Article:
On December 18, 2015, I finally achieved the
United States National Master
chess title, at the relatively late age of 45 (I don’t have
statistics, but I suspect the vast majority of chess players who reach
National Master do so in their teens and twenties). I plan to
eventually write about how I significantly improved my chess when I
returned after a twenty-year break to start playing again ten years
ago at age 35, and how I now teach and coach chess based on my
experience in self-improvement. I will also write more about how I
continue to work on self-improvement outside of chess.
For now, below is an interview that was published in the June 2016
issue of the
Pittsburgh Chess Club publication, “En
I’m going to tell you a true story about an old man and a young boy
(age under 10) who played a game of chess in a competitive tournament
where prize money was at stake. I’d like you to think about the odd
situation that occurred, while looking at it, with empathy, from
different points of view:
Given the whole story, do you think that what happened was right?
Is there something you would have done differently if you had been one
of the actors in the story? In particular, what would you have done as
the old man?
In round 3 of the current 6-round Pittsburgh Chess Club Tuesday night
tournament, I played a very tense game that led to an unusual position
with beautiful tactical possibilities. My opponent, Melih, is a strong
player who is a winner of the 2015 Pittsburgh Chess Club Championship earlier
this year, and had won the last two tournament games we have played,
so I came into this game anxious and also thirsty for revenge.
The game proved to be very challenging for both of us. I achieved a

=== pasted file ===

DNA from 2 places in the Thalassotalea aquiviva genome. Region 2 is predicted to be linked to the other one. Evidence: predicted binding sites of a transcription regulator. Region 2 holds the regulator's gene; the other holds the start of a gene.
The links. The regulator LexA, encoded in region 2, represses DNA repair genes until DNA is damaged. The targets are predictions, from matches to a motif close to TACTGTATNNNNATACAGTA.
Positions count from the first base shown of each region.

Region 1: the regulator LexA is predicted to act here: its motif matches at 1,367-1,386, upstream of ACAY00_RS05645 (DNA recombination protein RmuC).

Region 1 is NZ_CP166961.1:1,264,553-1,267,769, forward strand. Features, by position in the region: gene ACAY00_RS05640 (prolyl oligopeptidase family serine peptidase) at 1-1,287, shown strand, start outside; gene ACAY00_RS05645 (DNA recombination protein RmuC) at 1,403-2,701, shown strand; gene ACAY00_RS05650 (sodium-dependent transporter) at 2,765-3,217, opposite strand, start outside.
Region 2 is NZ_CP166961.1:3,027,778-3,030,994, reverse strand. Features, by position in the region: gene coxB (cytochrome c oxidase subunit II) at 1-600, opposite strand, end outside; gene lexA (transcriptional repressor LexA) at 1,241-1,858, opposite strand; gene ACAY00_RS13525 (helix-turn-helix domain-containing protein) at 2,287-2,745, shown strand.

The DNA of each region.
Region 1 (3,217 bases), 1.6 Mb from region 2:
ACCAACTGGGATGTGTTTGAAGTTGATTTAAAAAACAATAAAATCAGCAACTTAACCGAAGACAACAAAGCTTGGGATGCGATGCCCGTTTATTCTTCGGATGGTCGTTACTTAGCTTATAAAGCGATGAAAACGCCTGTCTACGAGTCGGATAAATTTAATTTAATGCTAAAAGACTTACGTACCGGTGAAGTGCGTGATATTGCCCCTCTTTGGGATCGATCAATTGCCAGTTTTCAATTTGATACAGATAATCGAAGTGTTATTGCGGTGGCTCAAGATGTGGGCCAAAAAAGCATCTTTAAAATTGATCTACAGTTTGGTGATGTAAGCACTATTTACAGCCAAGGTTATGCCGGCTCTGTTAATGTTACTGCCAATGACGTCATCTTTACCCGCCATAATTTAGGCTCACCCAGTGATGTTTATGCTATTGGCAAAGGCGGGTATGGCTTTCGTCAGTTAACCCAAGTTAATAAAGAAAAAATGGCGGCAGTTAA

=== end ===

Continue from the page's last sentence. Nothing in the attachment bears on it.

better position out of the opening as Black but was too cautious to
press more aggressively. After more than 3 hours (!) of play, we ended
up in a simplified late middlegame in which I had only a small but
clear advantage. We were both clearly physically and mentally
exhausted, and starting to run out of time (these tournament games
have a time control of 2 hours per person with a 5-second delay per
move). It was up to me to try to find a way to win by inducing errors
in his play.
Get ready to be quizzed!
What ended up happening was in retrospect both remarkable and
comic. To maximize your entertainment as well as challenge your
tactical skills, I recommend pausing at each diagrammed position below
in order to ask yourself what move you would play, and why, before
gradually uncovering the whole story.
Note: an interactive chess board with all variations is provided at
the end of this article.
I just saw a cute end to a top-level chess game that ended in a forced
draw because the would-be losing side managed a swindle by giving away
all his pieces by force in order to create a
stalemate. If you don’t
play chess, a stalemate is what happens when it’s your turn to move
and you have no legal moves. You can claim a draw when you are totally
trapped in this way. So one way of saving an otherwise losing game,
when you are outnumbered and about to be checkmated (losing when your
King comes under attack and it’s your move and you cannot stop the
check), is to find a brilliant way to be unable to move.
Is this a totally bizarre concept or what? Why was this rule of chess
invented anyway? Wouldn’t it make more sense if being trapped meant
losing, like it does in real life conflicts?
The Magna Carta has not been on my mind for over thirty years since I
first learned about it in a social studies class in the ninth grade high
school in the early 1980s. But when I think about it, the surprising
truth is that learning about the Magna Carta was a turning point in
my life as a new teenager (age twelve or thirteen), and the lessons I
learned have informed me throughout my life.